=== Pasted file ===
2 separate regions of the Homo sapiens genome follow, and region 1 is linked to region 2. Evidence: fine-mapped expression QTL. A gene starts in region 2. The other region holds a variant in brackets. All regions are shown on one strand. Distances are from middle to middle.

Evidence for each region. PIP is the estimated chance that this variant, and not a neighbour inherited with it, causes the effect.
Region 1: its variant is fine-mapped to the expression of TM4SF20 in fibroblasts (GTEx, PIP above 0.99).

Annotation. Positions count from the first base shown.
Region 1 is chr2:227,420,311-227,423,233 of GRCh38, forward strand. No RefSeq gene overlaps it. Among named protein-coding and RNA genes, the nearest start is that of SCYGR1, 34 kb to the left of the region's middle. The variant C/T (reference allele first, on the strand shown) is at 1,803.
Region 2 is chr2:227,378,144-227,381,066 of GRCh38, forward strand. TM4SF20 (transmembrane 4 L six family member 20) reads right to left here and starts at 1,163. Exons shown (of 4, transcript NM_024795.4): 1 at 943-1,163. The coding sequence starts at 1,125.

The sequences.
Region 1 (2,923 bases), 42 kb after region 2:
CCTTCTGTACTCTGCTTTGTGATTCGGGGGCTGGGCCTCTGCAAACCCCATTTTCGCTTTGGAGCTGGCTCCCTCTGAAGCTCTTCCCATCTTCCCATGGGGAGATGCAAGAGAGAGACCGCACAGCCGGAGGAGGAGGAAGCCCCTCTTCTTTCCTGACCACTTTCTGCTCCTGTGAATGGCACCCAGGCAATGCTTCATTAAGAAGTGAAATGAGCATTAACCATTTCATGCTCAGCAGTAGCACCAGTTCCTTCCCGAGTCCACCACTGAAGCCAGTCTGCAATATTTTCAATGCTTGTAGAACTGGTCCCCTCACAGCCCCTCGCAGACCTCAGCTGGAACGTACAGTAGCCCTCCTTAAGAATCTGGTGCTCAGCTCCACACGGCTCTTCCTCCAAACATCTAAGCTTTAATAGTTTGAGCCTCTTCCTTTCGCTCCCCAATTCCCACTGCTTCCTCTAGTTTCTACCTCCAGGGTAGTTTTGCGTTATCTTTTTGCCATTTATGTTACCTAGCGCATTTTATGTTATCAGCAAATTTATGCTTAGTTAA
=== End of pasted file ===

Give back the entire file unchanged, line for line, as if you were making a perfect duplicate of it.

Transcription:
2 separate regions of the Homo sapiens genome follow, and region 1 is linked to region 2. Evidence: fine-mapped expression QTL. A gene starts in region 2. The other region holds a variant in brackets. All regions are shown on one strand. Distances are from middle to middle.

Evidence for each region. PIP is the estimated chance that this variant, and not a neighbour inherited with it, causes the effect.
Region 1: its variant is fine-mapped to the expression of TM4SF20 in fibroblasts (GTEx, PIP above 0.99).

Annotation. Positions count from the first base shown.
Region 1 is chr2:227,420,311-227,423,233 of GRCh38, forward strand. No RefSeq gene overlaps it. Among named protein-coding and RNA genes, the nearest start is that of SCYGR1, 34 kb to the left of the region's middle. The variant C/T (reference allele first, on the strand shown) is at 1,803.
Region 2 is chr2:227,378,144-227,381,066 of GRCh38, forward strand. TM4SF20 (transmembrane 4 L six family member 20) reads right to left here and starts at 1,163. Exons shown (of 4, transcript NM_024795.4): 1 at 943-1,163. The coding sequence starts at 1,125.

The sequences.
Region 1 (2,923 bases), 42 kb after region 2:
CCTTCTGTACTCTGCTTTGTGATTCGGGGGCTGGGCCTCTGCAAACCCCATTTTCGCTTTGGAGCTGGCTCCCTCTGAAGCTCTTCCCATCTTCCCATGGGGAGATGCAAGAGAGAGACCGCACAGCCGGAGGAGGAGGAAGCCCCTCTTCTTTCCTGACCACTTTCTGCTCCTGTGAATGGCACCCAGGCAATGCTTCATTAAGAAGTGAAATGAGCATTAACCATTTCATGCTCAGCAGTAGCACCAGTTCCTTCCCGAGTCCACCACTGAAGCCAGTCTGCAATATTTTCAATGCTTGTAGAACTGGTCCCCTCACAGCCCCTCGCAGACCTCAGCTGGAACGTACAGTAGCCCTCCTTAAGAATCTGGTGCTCAGCTCCACACGGCTCTTCCTCCAAACATCTAAGCTTTAATAGTTTGAGCCTCTTCCTTTCGCTCCCCAATTCCCACTGCTTCCTCTAGTTTCTACCTCCAGGGTAGTTTTGCGTTATCTTTTTGCCATTTATGTTACCTAGCGCATTTTATGTTATCAGCAAATTTATGCTTAGTTAA